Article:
Upon looking for ways on how to start learning kanji, I have found that many people recommend learning the radicals first.

After exposing myself to the radicals, I plan on practicing by spotting them in kanji in texts. Although I can use the Internet, I prefer things I can hold (books, newspapers, magazines, etc...), but there are no Japanese "things I can hold" near where I live!

There is, however, a Chinese supermarket I frequently visit and it has tons of free newspapers. So my question is, can I use these newspapers for my practice on spotting radicals and maybe learning some new kanji OR is learning "Japanese" from a Chinese newspaper a bad idea?

EDIT: I know about the ON and the KUN-readings of kanji, but I am not concerned about them yet. I just want to know whether majority of the kanji in Chinese texts are also found in Japanese texts.

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    If you are going to scan news for this purpose, you might as well use Japanese news so you can get peripheral benefits like getting passively 'used' to the look and feel of Japanese writing, etc. If your main worry is availability/cost, many big name Japanese papers post some articles online for free, and japantimes has both English and Japanese articles online. Jul 23, 2016 at 6:16

2 Answers 2


It is not a good idea to learn Japanese Kanji reading Chinese newspapers. Of course, a majority of Chinese characters used both in China and Japan have same or similar meanings, however, the grammar and syntax of Chinese are completely different from those of Japanese and I don't see any benefit coming out of reading Chinese newspapers unless you want to get yourself familiarized with Chinese characters.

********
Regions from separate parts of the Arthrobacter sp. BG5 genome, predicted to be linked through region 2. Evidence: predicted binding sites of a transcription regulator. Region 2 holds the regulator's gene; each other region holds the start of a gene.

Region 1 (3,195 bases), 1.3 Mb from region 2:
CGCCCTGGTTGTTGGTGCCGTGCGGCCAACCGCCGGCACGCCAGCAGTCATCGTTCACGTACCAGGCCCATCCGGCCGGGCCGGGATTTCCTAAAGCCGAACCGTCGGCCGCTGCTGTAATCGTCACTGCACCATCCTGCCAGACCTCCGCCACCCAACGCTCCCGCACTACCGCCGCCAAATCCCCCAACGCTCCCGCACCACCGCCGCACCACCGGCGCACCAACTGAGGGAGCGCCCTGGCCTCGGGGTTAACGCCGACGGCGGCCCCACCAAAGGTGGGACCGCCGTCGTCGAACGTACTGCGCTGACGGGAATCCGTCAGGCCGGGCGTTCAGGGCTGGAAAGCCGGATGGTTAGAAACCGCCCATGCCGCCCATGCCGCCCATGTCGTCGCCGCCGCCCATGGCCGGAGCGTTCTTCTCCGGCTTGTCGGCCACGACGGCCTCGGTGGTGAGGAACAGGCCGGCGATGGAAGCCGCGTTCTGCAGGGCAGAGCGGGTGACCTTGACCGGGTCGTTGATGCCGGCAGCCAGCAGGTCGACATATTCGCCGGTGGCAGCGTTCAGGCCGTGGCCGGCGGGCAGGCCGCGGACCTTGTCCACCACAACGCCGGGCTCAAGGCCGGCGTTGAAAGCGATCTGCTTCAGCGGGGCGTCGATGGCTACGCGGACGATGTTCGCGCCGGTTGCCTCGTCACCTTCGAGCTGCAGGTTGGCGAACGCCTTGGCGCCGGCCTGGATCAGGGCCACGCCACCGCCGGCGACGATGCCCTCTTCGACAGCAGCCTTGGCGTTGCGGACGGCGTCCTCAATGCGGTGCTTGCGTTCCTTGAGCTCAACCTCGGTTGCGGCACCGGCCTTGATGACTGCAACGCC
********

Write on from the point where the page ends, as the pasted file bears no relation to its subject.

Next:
According to the Wikipedia article on Kanji, a lot of Kanji used in Japanese are simplified Kanji and they look different from Chinese Kanji.

In 1946, following World War II and under the Allied Occupation of Japan, the Japanese government, guided by the Supreme Commander of the Allied Powers instituted a series of orthographic reforms. This was done with the goal of facilitating learning for children and simplifying kanji use in literature and periodicals. The number of characters in circulation was reduced, and formal lists of characters to be learned during each grade of school were established. Some characters were given simplified glyphs, called shinjitai (新字体?). Many variant forms of characters and obscure alternatives for common characters were officially discouraged.

The linked article on The Difference between Japanese and Chinese Characters explains:

Many Japanese people think when traveling to a Chinese-speaking region that even if they do not speak Chinese, they may be able to get by if they communicate by writing. If you are trying to convey something simple, written communication might allow you to get by. However, it is important to remember that 20-30% of the kanji used have different meanings in Japanese and Chinese. What would happen if you wrote a succession of kanji, which look the same in Chinese, without being aware that they mean something different in Chinese? Not only would your meaning not get across, you may also bring about a misunderstanding. Therefore, much care must be taken when resorting to writing kanji to communicate with a Chinese-language speaker.


I think you shouldn't learn Japanese Kanji by Chinese texts.

There are some difference between Japanese kanji and Chinese kanji.

For example, Japanese kanji has Kun-readings as you say, and some kanji have different meaning but same character, and there are Chinese kanji which isn't Japanese kanji.


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